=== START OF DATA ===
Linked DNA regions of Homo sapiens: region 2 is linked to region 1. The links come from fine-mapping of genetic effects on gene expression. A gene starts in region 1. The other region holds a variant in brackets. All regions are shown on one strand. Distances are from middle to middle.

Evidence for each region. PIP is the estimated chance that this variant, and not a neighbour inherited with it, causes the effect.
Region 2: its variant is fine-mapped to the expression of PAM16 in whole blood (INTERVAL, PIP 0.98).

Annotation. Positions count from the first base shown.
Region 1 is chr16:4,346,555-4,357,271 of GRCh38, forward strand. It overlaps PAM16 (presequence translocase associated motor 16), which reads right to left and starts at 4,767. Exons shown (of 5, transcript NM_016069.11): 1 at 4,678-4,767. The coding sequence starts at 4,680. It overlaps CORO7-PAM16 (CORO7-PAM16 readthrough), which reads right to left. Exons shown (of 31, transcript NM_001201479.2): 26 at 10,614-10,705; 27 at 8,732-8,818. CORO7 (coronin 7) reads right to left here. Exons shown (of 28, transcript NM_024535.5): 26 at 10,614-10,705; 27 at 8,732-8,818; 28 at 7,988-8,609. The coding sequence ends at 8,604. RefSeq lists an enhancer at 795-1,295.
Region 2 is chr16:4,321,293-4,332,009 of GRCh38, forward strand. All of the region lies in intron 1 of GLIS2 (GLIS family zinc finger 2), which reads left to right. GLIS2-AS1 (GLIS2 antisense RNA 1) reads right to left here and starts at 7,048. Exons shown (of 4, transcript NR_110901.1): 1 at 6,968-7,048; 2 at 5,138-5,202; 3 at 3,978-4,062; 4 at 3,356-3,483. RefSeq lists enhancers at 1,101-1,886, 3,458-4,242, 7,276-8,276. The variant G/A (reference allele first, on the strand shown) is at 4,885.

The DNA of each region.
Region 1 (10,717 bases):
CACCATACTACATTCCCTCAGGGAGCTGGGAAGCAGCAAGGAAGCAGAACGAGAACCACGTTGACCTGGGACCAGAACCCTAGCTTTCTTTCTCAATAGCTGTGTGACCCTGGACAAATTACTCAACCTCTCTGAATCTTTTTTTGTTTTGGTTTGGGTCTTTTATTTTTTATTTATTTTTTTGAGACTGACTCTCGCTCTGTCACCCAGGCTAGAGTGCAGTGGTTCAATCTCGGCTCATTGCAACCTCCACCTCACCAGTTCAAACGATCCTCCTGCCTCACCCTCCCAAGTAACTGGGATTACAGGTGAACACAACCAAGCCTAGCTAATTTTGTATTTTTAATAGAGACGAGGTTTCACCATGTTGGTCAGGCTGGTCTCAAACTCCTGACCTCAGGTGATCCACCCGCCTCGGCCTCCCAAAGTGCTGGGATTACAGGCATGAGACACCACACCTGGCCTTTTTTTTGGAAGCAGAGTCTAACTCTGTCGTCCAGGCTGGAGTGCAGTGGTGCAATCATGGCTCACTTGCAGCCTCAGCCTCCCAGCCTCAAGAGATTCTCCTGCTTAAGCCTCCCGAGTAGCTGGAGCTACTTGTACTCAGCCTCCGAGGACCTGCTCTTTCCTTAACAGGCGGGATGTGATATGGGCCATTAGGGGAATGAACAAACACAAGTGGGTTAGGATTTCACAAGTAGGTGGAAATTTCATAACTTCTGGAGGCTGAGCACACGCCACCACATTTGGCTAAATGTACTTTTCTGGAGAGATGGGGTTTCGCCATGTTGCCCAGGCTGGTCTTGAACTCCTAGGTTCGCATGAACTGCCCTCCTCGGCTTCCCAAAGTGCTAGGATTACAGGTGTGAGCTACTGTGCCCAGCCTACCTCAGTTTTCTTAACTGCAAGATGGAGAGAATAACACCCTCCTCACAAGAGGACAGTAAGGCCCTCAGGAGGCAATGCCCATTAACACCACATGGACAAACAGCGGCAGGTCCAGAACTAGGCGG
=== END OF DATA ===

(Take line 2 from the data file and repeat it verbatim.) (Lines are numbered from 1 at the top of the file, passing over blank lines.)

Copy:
Evidence for each region. PIP is the estimated chance that this variant, and not a neighbour inherited with it, causes the effect.